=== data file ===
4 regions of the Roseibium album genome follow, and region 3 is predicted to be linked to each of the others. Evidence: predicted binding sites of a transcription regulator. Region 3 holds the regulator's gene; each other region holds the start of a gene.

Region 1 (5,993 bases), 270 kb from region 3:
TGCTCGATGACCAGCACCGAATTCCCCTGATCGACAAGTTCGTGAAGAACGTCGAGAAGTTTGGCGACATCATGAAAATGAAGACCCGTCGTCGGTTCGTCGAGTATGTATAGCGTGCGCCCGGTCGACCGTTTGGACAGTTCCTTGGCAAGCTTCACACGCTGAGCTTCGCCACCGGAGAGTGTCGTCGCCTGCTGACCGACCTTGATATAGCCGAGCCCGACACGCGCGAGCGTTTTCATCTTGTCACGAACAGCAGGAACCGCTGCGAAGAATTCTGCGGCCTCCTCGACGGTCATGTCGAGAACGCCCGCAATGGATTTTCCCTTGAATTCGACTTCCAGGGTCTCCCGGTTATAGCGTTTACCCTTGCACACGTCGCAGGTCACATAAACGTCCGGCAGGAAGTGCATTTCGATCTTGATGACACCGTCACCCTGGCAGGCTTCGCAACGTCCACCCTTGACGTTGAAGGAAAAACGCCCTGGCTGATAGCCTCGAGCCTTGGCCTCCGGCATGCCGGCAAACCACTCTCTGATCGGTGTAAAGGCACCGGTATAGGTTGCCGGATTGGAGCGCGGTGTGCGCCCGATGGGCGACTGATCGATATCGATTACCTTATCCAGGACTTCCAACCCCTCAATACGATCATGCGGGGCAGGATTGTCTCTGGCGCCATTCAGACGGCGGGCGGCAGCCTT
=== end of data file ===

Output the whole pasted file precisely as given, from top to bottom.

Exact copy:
4 regions of the Roseibium album genome follow, and region 3 is predicted to be linked to each of the others. Evidence: predicted binding sites of a transcription regulator. Region 3 holds the regulator's gene; each other region holds the start of a gene.

Region 1 (5,993 bases), 270 kb from region 3:
TGCTCGATGACCAGCACCGAATTCCCCTGATCGACAAGTTCGTGAAGAACGTCGAGAAGTTTGGCGACATCATGAAAATGAAGACCCGTCGTCGGTTCGTCGAGTATGTATAGCGTGCGCCCGGTCGACCGTTTGGACAGTTCCTTGGCAAGCTTCACACGCTGAGCTTCGCCACCGGAGAGTGTCGTCGCCTGCTGACCGACCTTGATATAGCCGAGCCCGACACGCGCGAGCGTTTTCATCTTGTCACGAACAGCAGGAACCGCTGCGAAGAATTCTGCGGCCTCCTCGACGGTCATGTCGAGAACGCCCGCAATGGATTTTCCCTTGAATTCGACTTCCAGGGTCTCCCGGTTATAGCGTTTACCCTTGCACACGTCGCAGGTCACATAAACGTCCGGCAGGAAGTGCATTTCGATCTTGATGACACCGTCACCCTGGCAGGCTTCGCAACGTCCACCCTTGACGTTGAAGGAAAAACGCCCTGGCTGATAGCCTCGAGCCTTGGCCTCCGGCATGCCGGCAAACCACTCTCTGATCGGTGTAAAGGCACCGGTATAGGTTGCCGGATTGGAGCGCGGTGTGCGCCCGATGGGCGACTGATCGATATCGATTACCTTATCCAGGACTTCCAACCCCTCAATACGATCATGCGGGGCAGGATTGTCTCTGGCGCCATTCAGACGGCGGGCGGCAGCCTT